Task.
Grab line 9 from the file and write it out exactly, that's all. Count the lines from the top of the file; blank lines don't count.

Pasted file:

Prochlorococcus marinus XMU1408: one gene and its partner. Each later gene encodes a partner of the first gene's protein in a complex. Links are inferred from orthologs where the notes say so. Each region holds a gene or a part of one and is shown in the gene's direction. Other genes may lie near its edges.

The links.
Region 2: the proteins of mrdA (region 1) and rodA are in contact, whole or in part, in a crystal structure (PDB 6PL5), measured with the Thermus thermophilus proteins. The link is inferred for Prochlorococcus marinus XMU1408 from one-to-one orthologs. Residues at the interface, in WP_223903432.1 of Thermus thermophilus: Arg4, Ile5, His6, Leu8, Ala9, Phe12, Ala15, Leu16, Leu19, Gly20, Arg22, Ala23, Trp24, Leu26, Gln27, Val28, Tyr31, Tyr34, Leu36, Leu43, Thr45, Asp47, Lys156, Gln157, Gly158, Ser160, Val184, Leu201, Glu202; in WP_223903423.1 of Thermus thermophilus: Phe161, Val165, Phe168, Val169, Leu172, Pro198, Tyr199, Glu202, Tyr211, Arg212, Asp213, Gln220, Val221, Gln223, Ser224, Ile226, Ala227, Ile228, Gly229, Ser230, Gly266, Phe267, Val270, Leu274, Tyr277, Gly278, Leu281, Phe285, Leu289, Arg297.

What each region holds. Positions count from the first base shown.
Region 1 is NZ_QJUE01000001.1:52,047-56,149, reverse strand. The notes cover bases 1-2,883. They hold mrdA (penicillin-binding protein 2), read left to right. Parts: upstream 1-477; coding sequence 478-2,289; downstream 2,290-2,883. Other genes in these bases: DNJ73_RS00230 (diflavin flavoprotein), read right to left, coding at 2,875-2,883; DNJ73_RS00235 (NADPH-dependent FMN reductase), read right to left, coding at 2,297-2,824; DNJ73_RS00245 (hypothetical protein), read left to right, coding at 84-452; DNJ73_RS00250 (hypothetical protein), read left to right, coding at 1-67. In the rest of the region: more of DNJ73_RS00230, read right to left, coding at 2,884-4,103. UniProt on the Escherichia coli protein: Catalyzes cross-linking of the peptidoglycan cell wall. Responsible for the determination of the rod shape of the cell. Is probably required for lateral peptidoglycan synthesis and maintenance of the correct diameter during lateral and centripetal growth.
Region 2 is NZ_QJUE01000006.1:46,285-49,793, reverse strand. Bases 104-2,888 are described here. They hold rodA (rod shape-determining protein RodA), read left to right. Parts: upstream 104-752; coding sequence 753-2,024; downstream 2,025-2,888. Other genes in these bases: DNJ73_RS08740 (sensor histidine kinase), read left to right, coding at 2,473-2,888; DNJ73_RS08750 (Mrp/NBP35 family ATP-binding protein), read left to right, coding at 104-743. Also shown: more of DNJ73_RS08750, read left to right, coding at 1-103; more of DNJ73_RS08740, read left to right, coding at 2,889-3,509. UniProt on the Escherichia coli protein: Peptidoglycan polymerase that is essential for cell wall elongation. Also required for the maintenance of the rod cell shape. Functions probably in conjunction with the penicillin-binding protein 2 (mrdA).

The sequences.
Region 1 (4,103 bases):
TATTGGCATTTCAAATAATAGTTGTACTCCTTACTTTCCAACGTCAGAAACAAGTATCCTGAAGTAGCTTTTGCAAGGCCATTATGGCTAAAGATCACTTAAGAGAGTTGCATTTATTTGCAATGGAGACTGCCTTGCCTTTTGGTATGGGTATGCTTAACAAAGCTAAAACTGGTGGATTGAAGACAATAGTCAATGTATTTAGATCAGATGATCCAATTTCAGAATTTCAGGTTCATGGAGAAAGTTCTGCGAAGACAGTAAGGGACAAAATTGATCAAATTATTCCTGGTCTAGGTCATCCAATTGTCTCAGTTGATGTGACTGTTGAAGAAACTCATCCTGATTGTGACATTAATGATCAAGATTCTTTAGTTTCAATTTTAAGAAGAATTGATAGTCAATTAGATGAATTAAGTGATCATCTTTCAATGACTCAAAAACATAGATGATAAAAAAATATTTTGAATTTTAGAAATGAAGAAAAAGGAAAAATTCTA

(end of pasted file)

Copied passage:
TATTGGCATTTCAAATAATAGTTGTACTCCTTACTTTCCAACGTCAGAAACAAGTATCCTGAAGTAGCTTTTGCAAGGCCATTATGGCTAAAGATCACTTAAGAGAGTTGCATTTATTTGCAATGGAGACTGCCTTGCCTTTTGGTATGGGTATGCTTAACAAAGCTAAAACTGGTGGATTGAAGACAATAGTCAATGTATTTAGATCAGATGATCCAATTTCAGAATTTCAGGTTCATGGAGAAAGTTCTGCGAAGACAGTAAGGGACAAAATTGATCAAATTATTCCTGGTCTAGGTCATCCAATTGTCTCAGTTGATGTGACTGTTGAAGAAACTCATCCTGATTGTGACATTAATGATCAAGATTCTTTAGTTTCAATTTTAAGAAGAATTGATAGTCAATTAGATGAATTAAGTGATCATCTTTCAATGACTCAAAAACATAGATGATAAAAAAATATTTTGAATTTTAGAAATGAAGAAAAAGGAAAAATTCTA